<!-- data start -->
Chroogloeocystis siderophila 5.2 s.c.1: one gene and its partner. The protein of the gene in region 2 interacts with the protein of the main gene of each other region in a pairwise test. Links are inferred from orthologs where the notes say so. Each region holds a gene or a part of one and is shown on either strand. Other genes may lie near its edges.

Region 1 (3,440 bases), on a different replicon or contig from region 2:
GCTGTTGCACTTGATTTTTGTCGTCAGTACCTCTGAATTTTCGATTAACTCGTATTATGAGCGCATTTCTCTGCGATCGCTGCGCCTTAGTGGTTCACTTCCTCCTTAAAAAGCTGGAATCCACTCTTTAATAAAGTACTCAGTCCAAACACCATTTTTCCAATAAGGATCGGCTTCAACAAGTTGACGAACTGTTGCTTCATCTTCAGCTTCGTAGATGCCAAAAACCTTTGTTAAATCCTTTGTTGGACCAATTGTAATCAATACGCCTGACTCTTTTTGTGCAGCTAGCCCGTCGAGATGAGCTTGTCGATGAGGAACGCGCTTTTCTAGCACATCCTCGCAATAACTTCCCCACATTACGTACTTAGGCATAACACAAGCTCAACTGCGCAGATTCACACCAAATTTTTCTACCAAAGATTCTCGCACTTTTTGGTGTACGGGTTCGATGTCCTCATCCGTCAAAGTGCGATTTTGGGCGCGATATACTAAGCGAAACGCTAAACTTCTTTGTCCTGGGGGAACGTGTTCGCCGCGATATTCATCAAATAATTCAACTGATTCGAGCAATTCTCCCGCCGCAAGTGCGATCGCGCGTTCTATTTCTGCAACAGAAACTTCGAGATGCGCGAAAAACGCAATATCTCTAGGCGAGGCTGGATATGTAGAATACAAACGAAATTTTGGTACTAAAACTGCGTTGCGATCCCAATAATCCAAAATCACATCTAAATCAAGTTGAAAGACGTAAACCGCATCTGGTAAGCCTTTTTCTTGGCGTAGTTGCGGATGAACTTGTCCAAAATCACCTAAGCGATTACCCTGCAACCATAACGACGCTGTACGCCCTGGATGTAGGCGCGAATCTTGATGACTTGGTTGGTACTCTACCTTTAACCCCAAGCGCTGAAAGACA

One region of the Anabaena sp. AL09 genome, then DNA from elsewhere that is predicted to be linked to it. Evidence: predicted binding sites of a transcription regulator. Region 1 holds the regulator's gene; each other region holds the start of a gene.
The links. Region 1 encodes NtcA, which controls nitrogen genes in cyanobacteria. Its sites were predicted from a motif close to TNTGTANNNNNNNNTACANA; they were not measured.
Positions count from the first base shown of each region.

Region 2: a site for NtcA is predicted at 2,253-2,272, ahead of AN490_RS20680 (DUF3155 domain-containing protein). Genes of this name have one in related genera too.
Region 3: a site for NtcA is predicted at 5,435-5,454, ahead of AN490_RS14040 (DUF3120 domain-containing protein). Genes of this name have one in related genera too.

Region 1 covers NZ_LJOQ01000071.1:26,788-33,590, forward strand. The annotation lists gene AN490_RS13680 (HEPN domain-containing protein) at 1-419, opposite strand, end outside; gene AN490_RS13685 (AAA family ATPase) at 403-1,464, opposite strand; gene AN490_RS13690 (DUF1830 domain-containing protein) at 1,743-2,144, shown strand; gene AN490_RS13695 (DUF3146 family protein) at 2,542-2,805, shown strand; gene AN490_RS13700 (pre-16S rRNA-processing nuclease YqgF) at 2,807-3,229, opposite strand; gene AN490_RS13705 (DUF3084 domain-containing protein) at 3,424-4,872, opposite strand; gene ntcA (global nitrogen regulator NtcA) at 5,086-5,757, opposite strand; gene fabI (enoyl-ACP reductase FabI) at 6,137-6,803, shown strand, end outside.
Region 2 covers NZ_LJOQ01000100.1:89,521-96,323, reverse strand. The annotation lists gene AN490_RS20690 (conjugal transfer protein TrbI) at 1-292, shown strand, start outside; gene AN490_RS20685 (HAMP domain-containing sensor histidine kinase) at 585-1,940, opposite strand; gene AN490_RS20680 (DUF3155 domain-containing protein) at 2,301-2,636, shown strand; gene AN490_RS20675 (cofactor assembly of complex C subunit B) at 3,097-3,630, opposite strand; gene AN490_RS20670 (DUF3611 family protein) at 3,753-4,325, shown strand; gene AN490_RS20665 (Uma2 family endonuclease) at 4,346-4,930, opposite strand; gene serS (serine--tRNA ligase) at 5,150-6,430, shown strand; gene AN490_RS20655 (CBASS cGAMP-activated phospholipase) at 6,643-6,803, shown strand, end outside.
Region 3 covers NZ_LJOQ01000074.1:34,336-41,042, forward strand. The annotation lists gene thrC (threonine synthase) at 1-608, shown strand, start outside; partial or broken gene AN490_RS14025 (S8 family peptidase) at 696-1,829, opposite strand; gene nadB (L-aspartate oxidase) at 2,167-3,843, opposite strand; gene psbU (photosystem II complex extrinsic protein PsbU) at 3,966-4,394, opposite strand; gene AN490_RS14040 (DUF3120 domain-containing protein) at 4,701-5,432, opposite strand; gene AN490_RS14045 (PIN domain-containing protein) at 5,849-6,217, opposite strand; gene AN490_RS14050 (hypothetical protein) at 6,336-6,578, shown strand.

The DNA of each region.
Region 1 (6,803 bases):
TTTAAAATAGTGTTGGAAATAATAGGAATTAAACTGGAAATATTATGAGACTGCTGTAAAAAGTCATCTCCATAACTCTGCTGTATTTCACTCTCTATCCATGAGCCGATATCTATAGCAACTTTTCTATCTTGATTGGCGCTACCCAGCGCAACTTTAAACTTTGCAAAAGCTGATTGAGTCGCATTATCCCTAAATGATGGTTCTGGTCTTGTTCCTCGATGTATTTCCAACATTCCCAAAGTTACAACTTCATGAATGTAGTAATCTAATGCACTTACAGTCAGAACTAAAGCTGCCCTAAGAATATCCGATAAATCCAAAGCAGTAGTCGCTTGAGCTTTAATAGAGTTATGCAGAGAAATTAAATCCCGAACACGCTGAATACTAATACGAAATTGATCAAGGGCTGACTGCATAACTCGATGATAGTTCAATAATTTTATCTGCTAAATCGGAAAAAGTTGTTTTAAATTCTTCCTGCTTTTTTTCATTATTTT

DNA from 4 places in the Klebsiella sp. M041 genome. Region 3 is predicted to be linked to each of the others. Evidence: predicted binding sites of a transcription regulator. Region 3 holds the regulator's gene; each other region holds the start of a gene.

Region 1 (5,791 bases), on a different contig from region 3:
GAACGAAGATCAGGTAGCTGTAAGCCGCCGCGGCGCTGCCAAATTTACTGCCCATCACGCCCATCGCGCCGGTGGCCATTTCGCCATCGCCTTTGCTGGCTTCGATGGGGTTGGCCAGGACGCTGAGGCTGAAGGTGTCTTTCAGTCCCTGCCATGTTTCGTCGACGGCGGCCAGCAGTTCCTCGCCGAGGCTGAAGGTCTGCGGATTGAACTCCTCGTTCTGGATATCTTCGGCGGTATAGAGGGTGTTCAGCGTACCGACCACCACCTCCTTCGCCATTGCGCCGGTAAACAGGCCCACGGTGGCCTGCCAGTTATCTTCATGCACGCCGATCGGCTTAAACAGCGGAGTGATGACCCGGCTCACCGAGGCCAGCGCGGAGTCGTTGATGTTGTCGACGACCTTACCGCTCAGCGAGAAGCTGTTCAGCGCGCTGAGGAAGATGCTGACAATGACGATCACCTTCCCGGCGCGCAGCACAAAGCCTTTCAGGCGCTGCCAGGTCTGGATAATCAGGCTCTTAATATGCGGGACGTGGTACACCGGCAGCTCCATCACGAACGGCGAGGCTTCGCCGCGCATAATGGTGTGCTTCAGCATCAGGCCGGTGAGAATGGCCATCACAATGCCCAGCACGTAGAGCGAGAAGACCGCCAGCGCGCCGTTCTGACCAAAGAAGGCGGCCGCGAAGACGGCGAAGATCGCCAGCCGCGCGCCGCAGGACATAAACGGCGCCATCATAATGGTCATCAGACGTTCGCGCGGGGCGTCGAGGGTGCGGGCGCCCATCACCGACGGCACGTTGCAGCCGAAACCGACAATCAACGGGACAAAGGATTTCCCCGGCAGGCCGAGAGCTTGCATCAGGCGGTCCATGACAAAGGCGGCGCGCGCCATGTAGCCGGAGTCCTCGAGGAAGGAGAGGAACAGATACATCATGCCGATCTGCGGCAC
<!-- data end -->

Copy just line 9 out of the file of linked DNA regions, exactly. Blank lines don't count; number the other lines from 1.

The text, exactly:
Region 1 covers NZ_LJOQ01000071.1:26,788-33,590, forward strand. The annotation lists gene AN490_RS13680 (HEPN domain-containing protein) at 1-419, opposite strand, end outside; gene AN490_RS13685 (AAA family ATPase) at 403-1,464, opposite strand; gene AN490_RS13690 (DUF1830 domain-containing protein) at 1,743-2,144, shown strand; gene AN490_RS13695 (DUF3146 family protein) at 2,542-2,805, shown strand; gene AN490_RS13700 (pre-16S rRNA-processing nuclease YqgF) at 2,807-3,229, opposite strand; gene AN490_RS13705 (DUF3084 domain-containing protein) at 3,424-4,872, opposite strand; gene ntcA (global nitrogen regulator NtcA) at 5,086-5,757, opposite strand; gene fabI (enoyl-ACP reductase FabI) at 6,137-6,803, shown strand, end outside.